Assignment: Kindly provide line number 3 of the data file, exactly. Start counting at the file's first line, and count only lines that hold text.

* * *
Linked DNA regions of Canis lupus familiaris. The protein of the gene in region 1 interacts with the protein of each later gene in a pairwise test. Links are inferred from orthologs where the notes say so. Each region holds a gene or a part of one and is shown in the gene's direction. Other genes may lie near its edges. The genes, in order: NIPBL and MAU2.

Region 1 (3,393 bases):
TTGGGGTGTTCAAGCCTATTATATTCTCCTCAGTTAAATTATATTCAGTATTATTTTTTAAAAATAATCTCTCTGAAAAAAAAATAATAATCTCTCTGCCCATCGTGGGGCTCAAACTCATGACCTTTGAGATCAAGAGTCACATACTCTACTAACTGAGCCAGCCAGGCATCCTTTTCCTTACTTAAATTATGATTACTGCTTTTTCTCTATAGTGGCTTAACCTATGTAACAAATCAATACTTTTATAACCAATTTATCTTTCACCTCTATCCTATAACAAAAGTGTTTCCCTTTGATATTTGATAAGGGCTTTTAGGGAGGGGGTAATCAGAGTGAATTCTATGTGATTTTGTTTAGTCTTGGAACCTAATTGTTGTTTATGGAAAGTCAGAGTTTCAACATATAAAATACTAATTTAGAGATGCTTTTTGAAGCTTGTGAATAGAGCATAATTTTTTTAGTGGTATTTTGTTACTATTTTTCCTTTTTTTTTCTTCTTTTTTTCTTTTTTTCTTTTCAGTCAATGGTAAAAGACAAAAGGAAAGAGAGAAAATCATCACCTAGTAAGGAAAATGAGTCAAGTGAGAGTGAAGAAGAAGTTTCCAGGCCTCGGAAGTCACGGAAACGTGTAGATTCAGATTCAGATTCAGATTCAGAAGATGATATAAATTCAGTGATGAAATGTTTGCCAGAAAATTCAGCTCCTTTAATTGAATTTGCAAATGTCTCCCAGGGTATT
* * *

TTGGGGTGTTCAAGCCTATTATATTCTCCTCAGTTAAATTATATTCAGTATTATTTTTTAAAAATAATCTCTCTGAAAAAAAAATAATAATCTCTCTGCCCATCGTGGGGCTCAAACTCATGACCTTTGAGATCAAGAGTCACATACTCTACTAACTGAGCCAGCCAGGCATCCTTTTCCTTACTTAAATTATGATTACTGCTTTTTCTCTATAGTGGCTTAACCTATGTAACAAATCAATACTTTTATAACCAATTTATCTTTCACCTCTATCCTATAACAAAAGTGTTTCCCTTTGATATTTGATAAGGGCTTTTAGGGAGGGGGTAATCAGAGTGAATTCTATGTGATTTTGTTTAGTCTTGGAACCTAATTGTTGTTTATGGAAAGTCAGAGTTTCAACATATAAAATACTAATTTAGAGATGCTTTTTGAAGCTTGTGAATAGAGCATAATTTTTTTAGTGGTATTTTGTTACTATTTTTCCTTTTTTTTTCTTCTTTTTTTCTTTTTTTCTTTTCAGTCAATGGTAAAAGACAAAAGGAAAGAGAGAAAATCATCACCTAGTAAGGAAAATGAGTCAAGTGAGAGTGAAGAAGAAGTTTCCAGGCCTCGGAAGTCACGGAAACGTGTAGATTCAGATTCAGATTCAGATTCAGAAGATGATATAAATTCAGTGATGAAATGTTTGCCAGAAAATTCAGCTCCTTTAATTGAATTTGCAAATGTCTCCCAGGGTATT